Bonjour !

Je suis toujours un peu nerveux, quand j’observe un cours de français. C’est normal que le prof me demande quelque chose pendant l’heure et je sais que mon niveau de la langue n’est pas très bon pour les quinze ans que j’habite en Suisse romande. Mais voilà, c’est comme ça. 

“On commence,” says the teacher, as the screen comes to life. Students take out notebooks or tablets. The assignment is to connect a phrase in the left column with its logical continuation in the right column. Un terrain ー de sport, for example. Une école ー privée. There are a few questions about vocabulary as the students complete the activity. The teacher writes on the whiteboard facultatif ≠ obligatoire. I’m pleased that he runs the class in French, far too often world language classes are conducted in English, with the result that leads many of us to say,  later in life: “I had three years of French, but all I remember is “bonjour” and “ça va.

One of the students to my left has a beautiful French accent. There must be a story there. Lived in France? Mother is French? She entered the classroom speaking Polish with her friends, the school is run entirely in English, she’s well on her way in French and who knows what other languages. These students are really something.

There’s a chance for a vocabulary twofer that we missed. A student asked what améliorer means. The teacher explained, in French, making a connection with the word meilleur, or best. But ameliorate is a nice, highbrow English word, too. The high falutin’ words in English are so often connected to French. I remember studying for the graduate records exam before learning any French. The fancy words I learned, like ameliorate, keep popping up now as I read and hear more French. The word fenestration came up just last week in an art class. Listen for them, English is full of them: rendez-vous, coup de grâce, promenade, coup de grâcedéjà-vu. See what I did there?

The students listen to a recording of young French voices explaining why they like cultural exchanges. Then the teacher gives everyone the transcripts and the students, in pairs, find and correct the errors. Now they are ready to move on to an exercise in the textbook. (Except that one student asks to go get his textbook, he didn’t bring it to class today. He’s gone for a few minutes to fetch it.)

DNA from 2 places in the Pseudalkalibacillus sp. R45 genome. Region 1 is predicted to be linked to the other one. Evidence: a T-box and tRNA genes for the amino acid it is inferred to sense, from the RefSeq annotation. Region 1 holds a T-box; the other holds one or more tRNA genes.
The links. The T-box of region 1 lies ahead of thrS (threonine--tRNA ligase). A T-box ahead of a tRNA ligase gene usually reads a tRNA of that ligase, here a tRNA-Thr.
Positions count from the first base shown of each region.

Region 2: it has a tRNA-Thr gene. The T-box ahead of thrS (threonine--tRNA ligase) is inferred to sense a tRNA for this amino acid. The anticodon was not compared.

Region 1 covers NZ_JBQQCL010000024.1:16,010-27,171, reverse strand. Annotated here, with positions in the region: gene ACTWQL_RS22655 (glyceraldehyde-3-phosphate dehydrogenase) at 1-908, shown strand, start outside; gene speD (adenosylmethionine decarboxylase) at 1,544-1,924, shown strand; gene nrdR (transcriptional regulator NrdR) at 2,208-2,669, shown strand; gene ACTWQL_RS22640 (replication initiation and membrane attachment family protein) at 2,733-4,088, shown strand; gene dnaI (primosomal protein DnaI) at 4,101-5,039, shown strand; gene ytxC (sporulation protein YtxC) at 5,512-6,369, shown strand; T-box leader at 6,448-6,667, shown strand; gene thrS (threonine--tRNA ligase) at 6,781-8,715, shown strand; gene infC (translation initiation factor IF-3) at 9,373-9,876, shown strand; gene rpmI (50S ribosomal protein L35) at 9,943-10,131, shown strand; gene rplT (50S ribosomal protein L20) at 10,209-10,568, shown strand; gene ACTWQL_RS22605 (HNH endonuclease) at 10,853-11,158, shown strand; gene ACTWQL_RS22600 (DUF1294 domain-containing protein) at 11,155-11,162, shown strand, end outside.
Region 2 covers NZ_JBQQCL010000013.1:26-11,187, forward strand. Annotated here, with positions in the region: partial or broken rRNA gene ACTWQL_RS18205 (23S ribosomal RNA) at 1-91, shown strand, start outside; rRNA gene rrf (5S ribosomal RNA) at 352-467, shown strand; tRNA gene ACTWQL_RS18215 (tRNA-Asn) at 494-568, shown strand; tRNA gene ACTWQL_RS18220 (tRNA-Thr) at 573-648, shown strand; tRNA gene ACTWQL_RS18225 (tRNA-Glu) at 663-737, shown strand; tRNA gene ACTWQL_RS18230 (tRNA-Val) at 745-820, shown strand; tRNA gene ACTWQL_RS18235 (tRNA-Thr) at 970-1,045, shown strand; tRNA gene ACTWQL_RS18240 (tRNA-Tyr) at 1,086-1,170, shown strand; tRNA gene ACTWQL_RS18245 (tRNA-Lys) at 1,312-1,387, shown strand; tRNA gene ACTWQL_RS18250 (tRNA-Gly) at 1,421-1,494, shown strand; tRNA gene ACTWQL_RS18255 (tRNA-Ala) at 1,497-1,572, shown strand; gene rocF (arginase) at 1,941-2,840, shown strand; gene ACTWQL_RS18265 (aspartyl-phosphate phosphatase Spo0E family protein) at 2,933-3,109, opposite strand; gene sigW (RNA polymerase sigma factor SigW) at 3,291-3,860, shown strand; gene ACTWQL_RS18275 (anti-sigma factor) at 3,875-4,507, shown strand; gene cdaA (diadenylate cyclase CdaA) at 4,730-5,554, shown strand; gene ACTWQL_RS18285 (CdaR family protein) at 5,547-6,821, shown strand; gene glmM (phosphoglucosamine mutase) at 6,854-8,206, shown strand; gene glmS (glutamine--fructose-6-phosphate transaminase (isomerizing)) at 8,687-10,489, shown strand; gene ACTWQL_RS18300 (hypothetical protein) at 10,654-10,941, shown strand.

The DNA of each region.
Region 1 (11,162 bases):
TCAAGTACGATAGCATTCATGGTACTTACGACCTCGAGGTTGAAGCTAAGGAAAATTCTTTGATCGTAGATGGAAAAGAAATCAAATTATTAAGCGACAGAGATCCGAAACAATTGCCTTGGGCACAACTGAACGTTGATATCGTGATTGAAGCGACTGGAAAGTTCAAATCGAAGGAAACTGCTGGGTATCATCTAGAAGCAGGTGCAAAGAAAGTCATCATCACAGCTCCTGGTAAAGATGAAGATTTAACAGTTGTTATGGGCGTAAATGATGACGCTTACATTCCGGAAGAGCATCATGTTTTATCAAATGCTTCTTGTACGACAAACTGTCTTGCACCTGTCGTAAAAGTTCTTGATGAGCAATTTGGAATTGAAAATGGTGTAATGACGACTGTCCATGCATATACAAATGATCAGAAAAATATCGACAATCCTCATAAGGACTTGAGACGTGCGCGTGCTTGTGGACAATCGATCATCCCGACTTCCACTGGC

The students turn to a cloze exercise. It’s about exchange programs again, the teacher is working this theme from different angles, but this time words are occasionally deleted from the text, leaving just a blank space. The missing words are provided, randomly, at the bottom of the page. Cloze exercises were first described by Wilson Taylor in 1953, but you can bet the basic strategy here is a time-eternal way of learning a foreign language. 

Tutor: “So the girl picked up a …. 

Tutee: Pen! 

Tutor:… and took out a piece of 

Tutee: Paper!” 

At least, that’s how it sounds when the tutor is working with an informed tutee. If the tutor picks vocabulary that is too advanced, or if the tutee doesn’t really care to learn, you are left with the tedious:

Tutor: “So the girl picked up a …. 

Tutee: [silence]

Tutor: …. a …

Tutee: [continued silence]

Tutor: pen and took out a piece of …

Tutee: [silence]

Tutor: … a piece of …

Tutee: [continued silence]

Tutor: paper. 

Luckily, in this class, the teacher is working at the right level and the students are applying themselves. The teacher assists when necessary, the cloze exercise seems helpful. I do the exercise along with them, in my head, happy that I don’t need the random cue words at the bottom of the page to get the right answer. In the study of French, small victories are important to celebrate, because there are so many ways to get things wrong. Just ask my own French tutor about me.

I wasn’t asked to speak, and now the lesson is done, so I don’t have to share my accented French with this group. There are always plenty of opportunities for that at home.

Au revoir !

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